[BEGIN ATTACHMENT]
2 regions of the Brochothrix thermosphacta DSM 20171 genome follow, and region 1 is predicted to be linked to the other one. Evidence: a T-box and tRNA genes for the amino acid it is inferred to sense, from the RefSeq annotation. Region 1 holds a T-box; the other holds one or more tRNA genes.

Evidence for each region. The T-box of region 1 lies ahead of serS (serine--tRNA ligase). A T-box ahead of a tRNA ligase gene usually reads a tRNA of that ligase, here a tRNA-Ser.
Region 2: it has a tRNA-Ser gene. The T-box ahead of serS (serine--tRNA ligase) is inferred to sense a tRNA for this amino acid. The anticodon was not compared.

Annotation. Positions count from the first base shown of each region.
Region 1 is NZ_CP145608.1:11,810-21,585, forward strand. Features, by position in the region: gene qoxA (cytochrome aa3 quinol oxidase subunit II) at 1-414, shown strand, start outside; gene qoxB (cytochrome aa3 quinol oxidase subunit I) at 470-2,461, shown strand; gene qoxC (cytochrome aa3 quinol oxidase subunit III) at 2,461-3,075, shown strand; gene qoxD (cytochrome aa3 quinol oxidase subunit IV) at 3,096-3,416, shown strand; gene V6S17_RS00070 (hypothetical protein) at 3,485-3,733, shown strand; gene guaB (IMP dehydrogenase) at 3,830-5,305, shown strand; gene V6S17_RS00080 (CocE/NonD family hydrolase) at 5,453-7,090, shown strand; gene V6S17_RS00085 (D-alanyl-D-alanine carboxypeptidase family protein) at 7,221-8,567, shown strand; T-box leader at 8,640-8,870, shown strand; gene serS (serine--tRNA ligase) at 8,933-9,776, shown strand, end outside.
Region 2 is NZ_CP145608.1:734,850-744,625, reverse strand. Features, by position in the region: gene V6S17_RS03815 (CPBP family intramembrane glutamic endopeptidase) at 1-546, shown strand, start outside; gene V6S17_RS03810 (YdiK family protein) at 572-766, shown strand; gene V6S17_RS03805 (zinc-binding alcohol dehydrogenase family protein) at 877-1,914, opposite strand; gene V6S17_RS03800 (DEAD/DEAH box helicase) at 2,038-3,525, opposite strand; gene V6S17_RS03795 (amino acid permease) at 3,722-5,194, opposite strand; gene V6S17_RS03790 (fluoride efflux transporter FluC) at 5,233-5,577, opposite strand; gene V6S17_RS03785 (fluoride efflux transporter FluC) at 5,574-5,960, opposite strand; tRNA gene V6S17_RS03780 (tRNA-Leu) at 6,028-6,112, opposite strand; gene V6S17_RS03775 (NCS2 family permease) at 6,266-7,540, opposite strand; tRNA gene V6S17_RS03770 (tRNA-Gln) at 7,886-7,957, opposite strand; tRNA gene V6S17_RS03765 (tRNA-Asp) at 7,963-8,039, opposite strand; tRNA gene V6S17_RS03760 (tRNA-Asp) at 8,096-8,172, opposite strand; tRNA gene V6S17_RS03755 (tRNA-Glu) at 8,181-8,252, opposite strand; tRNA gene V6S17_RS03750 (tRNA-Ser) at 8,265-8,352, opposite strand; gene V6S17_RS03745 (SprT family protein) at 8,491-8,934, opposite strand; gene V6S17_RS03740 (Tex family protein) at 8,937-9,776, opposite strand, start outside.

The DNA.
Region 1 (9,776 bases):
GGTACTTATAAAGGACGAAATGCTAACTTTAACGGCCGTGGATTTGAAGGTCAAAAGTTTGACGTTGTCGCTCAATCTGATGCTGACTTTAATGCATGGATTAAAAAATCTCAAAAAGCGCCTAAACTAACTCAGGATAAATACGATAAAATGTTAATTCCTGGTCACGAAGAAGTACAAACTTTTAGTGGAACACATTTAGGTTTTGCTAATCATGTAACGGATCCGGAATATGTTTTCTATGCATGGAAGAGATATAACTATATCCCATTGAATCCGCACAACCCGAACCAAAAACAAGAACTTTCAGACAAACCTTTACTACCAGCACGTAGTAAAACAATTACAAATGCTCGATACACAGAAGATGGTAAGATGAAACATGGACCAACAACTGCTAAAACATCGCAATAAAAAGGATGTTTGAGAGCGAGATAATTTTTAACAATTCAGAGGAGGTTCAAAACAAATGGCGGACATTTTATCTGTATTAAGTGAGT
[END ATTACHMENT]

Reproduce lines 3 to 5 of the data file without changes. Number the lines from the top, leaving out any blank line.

Region 2: it has a tRNA-Ser gene. The T-box ahead of serS (serine--tRNA ligase) is inferred to sense a tRNA for this amino acid. The anticodon was not compared.

Annotation. Positions count from the first base shown of each region.
Region 1 is NZ_CP145608.1:11,810-21,585, forward strand. Features, by position in the region: gene qoxA (cytochrome aa3 quinol oxidase subunit II) at 1-414, shown strand, start outside; gene qoxB (cytochrome aa3 quinol oxidase subunit I) at 470-2,461, shown strand; gene qoxC (cytochrome aa3 quinol oxidase subunit III) at 2,461-3,075, shown strand; gene qoxD (cytochrome aa3 quinol oxidase subunit IV) at 3,096-3,416, shown strand; gene V6S17_RS00070 (hypothetical protein) at 3,485-3,733, shown strand; gene guaB (IMP dehydrogenase) at 3,830-5,305, shown strand; gene V6S17_RS00080 (CocE/NonD family hydrolase) at 5,453-7,090, shown strand; gene V6S17_RS00085 (D-alanyl-D-alanine carboxypeptidase family protein) at 7,221-8,567, shown strand; T-box leader at 8,640-8,870, shown strand; gene serS (serine--tRNA ligase) at 8,933-9,776, shown strand, end outside.